Publications & Resources
Examining Relationships Between Where Students Start and How Rapidly They Progress: Implications for Constructing Indicators That Help Illuminate the Distribution of Achievement Within Schools
Michael Seltzer, Kilchan Choi and Yeow Meng Thum
Attending to school mean rates of change and differences in rates of change for various demographic groups is of central importance in monitoring school performance. In this paper, we argue for the need to expand this focus by also considering the relationship between where students in a school start (i.e., their initial status) and how rapidly they progress. In particular, we explore several ways in which attending to initial status in analyses of student progress can help draw attention to possible concerns regarding the distribution of achievement within schools, and, it is hoped, help stimulate discussion among teachers and administrators at given school sites regarding these concerns. To illustrate key points, we fit a series of growth models to the time series data for students in several schools in the Longitudinal Study of American Youth (LSAY) sample.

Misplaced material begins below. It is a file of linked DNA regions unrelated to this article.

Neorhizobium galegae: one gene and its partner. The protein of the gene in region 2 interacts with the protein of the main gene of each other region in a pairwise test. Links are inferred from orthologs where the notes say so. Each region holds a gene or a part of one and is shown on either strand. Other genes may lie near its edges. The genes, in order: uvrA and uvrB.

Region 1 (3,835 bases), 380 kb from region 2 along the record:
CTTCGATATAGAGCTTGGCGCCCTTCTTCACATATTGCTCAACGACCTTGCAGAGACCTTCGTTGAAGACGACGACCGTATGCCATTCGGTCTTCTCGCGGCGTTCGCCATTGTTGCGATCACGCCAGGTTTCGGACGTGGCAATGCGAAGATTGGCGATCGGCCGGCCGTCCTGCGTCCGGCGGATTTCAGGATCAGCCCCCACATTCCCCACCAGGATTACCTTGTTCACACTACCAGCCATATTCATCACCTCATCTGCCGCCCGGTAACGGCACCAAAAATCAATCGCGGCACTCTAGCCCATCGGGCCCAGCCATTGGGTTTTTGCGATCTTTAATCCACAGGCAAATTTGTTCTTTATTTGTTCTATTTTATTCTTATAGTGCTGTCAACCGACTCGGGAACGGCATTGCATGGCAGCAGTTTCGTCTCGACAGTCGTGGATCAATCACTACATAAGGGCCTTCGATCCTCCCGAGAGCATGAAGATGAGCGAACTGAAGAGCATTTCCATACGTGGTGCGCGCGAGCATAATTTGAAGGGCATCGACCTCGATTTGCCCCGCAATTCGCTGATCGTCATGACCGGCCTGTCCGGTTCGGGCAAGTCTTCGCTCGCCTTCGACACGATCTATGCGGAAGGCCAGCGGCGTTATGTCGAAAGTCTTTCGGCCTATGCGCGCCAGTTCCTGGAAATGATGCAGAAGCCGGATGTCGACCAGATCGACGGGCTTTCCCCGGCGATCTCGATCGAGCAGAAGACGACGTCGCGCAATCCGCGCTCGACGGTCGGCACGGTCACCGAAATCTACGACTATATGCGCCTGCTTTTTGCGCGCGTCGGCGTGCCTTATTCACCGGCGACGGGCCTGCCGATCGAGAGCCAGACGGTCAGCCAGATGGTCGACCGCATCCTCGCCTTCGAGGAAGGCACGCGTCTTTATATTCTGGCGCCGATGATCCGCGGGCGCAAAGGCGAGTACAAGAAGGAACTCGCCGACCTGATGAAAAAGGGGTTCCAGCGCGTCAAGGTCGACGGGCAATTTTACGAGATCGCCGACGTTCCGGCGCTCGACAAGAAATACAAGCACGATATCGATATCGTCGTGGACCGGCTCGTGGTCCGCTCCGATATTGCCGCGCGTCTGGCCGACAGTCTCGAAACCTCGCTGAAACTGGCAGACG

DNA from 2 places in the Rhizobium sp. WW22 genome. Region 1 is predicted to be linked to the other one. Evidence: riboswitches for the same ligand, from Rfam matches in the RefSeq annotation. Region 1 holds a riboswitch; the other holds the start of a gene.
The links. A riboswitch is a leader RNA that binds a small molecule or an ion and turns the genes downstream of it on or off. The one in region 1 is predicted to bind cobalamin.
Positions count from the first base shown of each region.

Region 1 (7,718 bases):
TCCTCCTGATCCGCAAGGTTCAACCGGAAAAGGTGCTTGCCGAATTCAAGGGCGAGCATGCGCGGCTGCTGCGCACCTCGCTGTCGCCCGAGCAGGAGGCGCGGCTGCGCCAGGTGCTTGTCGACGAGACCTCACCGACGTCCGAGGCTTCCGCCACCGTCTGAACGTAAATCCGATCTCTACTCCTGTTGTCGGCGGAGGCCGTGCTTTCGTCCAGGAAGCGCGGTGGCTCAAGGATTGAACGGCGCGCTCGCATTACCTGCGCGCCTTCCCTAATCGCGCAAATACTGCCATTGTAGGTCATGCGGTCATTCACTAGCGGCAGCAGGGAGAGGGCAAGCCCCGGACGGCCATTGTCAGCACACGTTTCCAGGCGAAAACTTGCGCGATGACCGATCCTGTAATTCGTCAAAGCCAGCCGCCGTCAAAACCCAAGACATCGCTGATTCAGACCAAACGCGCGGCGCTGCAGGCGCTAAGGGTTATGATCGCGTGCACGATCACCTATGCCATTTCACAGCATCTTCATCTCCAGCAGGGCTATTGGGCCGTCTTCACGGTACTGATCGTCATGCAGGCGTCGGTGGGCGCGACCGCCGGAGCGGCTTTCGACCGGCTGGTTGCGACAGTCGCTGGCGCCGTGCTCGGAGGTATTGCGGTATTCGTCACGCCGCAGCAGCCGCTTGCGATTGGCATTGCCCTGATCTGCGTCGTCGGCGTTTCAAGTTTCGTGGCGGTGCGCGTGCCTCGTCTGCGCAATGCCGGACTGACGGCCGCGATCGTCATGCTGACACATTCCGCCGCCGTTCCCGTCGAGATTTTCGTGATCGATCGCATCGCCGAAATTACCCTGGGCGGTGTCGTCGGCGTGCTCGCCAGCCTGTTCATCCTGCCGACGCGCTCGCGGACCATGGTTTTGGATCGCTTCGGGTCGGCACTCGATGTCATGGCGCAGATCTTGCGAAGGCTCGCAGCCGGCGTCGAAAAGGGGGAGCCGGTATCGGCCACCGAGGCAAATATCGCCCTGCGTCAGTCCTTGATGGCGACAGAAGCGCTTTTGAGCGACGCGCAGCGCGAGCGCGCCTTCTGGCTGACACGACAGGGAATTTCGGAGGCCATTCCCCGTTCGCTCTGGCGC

Seltzer, M., Choi, K., & Thum, Y. M. (2002). Examining relationships between where students start and how rapidly they progress: Implications for constructing indicators that help illuminate the distribution of achievement within schools (CSE Report 560). Los Angeles: University of California, Los Angeles, National Center for Research on Evaluation, Standards, and Student Testing (CRESST).